Some of what I write here might be a little controversial and the wonderful people who looked after me on the ship might be uncomfortable being associated with my comments, so, without mentioning names, kudos to the waiters and assistance waiters and head waiters at Adagio! Wonderful (you even took away cutlery that was not needed - sparing me the agony of trying to figure out which fork to use :-) Thank you ever so much our wonderful stateroom attendant. If we dropped a hanky it seemed like you would be there to catch it! Outstanding. And thank you to all the restaurant workers (Kudos Windjammer!) and everyone else who went above and beyond to treat me like a king (while always smiling - even while some of us patrons could be rude and boorish).
So, on with the cruise review...
Let me say that my wife and I started to share a little catch phrase... "You know, we`re on a boat right?" We'd say this from time to time as we were often incredulous that the experience we were having was happening on a ship!
I think the Allure is a couple of years old ... but it seemed brand new. Everything we saw or touched was clean and shiny and appeared new. (further testament to the incredible staff). Our stateroom seemed perfect. I guess when one is building a 1.5 billion dollar ship that we`ll take care to carefully plan details. Our stateroom was perfect. I sensed (throughout the vacation) that the profit motive directed everything and the stateroom, in my view, exemplified this. The owners have designed the stateroom to maximize space. It`s a pretty small room but the designers have cleverly created a comfortable and efficient accommodation. I never felt cramped (even though I over-packed). The bathroom was amazing! The balcony was just right (except it would have been better if it could have had lounge chairs - although it`s probably too small. Our stateroom attendant scrounged up an ottoman-like thing which made it possible to sit with our feet up. We didn`t ask for this ... I`m not even sure how he learned that we needed it.) And as I mentioned, he seemed to be cleaning and organizing our stateroom whenever we looked the other way. I have never experienced such attentive service!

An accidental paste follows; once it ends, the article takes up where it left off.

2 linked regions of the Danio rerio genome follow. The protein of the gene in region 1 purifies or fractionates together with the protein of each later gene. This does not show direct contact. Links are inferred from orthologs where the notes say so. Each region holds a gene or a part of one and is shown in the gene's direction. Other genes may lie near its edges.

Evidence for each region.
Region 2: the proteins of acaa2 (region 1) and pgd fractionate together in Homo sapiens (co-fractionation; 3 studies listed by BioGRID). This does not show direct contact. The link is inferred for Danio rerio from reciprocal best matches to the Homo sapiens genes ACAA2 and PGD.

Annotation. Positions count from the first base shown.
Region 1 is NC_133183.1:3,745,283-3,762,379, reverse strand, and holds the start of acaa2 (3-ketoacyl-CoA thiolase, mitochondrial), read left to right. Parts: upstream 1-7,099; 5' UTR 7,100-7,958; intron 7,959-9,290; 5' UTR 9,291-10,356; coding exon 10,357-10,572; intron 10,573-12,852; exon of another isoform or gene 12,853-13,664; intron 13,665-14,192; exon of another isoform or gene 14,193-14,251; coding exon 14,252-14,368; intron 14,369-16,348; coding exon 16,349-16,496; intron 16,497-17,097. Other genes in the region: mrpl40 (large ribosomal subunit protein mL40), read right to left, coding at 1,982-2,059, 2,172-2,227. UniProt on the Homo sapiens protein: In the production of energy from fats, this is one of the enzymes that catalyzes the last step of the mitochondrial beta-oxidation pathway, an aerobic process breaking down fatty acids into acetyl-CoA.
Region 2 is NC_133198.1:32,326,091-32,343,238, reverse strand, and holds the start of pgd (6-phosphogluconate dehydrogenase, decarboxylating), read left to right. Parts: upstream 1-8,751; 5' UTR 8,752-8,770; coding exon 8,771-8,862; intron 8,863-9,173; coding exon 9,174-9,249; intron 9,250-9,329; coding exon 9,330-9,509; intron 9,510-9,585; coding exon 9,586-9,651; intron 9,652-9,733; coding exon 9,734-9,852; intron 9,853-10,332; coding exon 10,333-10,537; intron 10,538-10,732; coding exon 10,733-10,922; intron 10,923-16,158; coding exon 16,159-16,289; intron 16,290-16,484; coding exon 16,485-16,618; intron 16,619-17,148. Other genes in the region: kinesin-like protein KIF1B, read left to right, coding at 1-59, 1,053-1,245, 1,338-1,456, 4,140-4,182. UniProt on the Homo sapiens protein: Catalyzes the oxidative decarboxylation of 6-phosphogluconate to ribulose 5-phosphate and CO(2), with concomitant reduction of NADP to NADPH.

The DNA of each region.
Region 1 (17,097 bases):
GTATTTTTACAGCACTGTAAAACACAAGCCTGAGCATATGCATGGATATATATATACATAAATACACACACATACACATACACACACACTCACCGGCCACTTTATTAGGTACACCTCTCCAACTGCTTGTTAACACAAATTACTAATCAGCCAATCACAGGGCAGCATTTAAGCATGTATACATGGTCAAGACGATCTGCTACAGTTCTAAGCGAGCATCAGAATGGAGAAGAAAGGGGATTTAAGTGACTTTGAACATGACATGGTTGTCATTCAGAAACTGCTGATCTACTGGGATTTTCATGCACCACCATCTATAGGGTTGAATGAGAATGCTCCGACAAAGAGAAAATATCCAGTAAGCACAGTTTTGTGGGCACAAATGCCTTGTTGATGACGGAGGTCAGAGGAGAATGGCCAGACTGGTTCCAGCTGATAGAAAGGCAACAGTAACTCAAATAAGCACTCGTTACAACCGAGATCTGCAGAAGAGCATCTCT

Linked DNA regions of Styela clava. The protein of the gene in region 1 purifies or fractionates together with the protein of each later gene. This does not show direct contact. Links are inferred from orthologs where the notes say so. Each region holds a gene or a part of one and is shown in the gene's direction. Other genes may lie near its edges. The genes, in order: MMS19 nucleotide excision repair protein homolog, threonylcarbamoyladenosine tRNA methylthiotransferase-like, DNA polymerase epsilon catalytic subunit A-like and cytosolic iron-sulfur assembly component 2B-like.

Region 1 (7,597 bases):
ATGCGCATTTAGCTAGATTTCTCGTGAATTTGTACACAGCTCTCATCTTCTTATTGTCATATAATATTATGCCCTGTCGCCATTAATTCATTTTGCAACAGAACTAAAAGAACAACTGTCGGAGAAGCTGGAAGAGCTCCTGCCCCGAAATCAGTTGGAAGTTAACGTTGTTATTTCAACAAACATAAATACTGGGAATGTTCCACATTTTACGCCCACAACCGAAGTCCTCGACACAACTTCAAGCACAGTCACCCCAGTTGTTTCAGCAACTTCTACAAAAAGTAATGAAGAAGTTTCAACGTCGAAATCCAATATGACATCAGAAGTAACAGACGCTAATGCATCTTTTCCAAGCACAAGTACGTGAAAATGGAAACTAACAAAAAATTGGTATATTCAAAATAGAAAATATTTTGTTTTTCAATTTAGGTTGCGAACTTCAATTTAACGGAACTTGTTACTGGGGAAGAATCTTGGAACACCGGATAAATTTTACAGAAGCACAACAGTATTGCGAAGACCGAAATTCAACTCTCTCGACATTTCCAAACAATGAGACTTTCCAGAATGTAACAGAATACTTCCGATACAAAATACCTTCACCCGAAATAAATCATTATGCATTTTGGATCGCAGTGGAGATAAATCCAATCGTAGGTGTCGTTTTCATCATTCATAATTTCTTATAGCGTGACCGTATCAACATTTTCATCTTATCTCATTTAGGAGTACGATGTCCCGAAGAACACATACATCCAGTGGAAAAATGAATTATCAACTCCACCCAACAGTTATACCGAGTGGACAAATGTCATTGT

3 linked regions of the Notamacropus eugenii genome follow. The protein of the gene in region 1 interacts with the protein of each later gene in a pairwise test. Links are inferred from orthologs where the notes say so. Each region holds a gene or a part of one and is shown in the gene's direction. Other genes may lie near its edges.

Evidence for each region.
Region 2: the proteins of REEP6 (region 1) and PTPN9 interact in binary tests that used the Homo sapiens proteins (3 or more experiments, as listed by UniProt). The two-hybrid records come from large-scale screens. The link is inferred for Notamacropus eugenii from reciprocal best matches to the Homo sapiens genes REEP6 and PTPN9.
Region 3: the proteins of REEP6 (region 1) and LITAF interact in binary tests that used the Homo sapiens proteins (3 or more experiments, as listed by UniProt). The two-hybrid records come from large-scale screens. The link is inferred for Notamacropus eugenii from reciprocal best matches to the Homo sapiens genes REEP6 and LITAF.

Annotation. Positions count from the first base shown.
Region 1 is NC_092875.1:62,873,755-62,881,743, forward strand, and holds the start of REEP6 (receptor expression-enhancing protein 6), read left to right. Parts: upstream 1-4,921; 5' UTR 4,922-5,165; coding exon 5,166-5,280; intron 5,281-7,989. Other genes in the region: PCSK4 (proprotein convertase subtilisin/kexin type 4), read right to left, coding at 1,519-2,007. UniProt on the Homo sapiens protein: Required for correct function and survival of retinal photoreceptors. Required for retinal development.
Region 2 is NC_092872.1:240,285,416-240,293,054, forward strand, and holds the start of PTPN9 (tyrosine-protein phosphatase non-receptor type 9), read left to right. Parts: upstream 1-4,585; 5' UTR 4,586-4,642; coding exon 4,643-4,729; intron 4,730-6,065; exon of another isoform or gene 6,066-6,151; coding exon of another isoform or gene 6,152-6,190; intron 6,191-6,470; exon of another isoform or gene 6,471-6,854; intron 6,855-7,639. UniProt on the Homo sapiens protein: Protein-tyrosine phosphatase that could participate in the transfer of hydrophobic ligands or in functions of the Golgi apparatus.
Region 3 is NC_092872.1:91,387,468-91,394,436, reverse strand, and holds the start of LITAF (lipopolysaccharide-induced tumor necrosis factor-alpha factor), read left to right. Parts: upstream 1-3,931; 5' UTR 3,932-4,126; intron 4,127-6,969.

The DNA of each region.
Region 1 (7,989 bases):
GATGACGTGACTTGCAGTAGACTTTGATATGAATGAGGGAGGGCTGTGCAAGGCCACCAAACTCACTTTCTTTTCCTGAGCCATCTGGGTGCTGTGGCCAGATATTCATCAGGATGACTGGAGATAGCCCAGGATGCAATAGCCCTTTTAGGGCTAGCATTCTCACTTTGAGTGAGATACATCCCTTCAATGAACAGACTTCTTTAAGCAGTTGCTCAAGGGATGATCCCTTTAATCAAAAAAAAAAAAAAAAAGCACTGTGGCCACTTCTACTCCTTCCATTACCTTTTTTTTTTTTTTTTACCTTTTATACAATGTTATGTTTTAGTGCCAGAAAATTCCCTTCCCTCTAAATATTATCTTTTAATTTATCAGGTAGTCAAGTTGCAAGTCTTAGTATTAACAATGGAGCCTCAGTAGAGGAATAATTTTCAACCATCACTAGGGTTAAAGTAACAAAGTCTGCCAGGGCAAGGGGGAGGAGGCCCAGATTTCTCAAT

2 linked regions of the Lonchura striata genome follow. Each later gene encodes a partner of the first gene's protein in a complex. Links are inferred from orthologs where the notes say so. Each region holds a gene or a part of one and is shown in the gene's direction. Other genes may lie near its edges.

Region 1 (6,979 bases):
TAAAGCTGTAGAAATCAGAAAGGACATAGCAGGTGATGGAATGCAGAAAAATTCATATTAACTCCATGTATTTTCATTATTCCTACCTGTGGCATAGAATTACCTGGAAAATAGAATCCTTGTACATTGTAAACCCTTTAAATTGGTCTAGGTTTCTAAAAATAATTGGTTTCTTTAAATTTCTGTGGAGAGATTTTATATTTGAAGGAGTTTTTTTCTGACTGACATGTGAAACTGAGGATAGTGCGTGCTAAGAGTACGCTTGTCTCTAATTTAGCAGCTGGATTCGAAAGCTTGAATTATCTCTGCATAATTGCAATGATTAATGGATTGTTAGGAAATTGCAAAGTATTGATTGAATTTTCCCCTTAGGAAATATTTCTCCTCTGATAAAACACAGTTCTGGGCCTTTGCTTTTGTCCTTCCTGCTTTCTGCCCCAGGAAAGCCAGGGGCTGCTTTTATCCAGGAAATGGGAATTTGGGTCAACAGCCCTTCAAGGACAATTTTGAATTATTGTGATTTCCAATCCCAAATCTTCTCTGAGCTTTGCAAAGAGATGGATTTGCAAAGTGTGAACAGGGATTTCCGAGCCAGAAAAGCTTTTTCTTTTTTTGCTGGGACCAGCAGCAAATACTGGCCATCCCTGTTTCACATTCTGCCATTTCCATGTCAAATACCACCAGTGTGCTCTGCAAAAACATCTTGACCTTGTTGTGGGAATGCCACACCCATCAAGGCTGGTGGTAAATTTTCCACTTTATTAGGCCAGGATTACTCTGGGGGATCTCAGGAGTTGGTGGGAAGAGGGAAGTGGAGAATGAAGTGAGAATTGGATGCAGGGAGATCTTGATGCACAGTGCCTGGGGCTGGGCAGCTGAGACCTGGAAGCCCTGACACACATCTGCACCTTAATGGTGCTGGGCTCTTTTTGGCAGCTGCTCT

We had good weather the whole time. There was a bit of wind and chop as we were returning to Florida but it was always difficult to feel any rocking of the ship - and we were on an upper deck. It was a very smooth experience.
I personally enjoyed spending time on the balcony enjoying the weather, the views and the sound of the water. (This was interrupted whenever our neighbours used their balcony - they were loud talkers. So whenever they were out - I went in :-( (Another note to cruisers ... please consider each other and our personal spaces.)
All the free restaurants (and there were plenty) were fantastic. The food was a highlight for us. And all the entertainment venues were great. Sometimes it was hard to get into popular venues due to the huge population on the ship. But if one thing was full, it wasn`t hard to find something else to do. Crowds and standing on-line is the cost of making a cruise affordable I guess - so, one must tolerate this. (Are there more expensive options that allow for less crowded conditions while still being able to enjoy a large variety of entertainment options?) I think the company does an amazing job of balancing the number of cruisers with the number of venues. I sure couldn't do any better if I was in charge.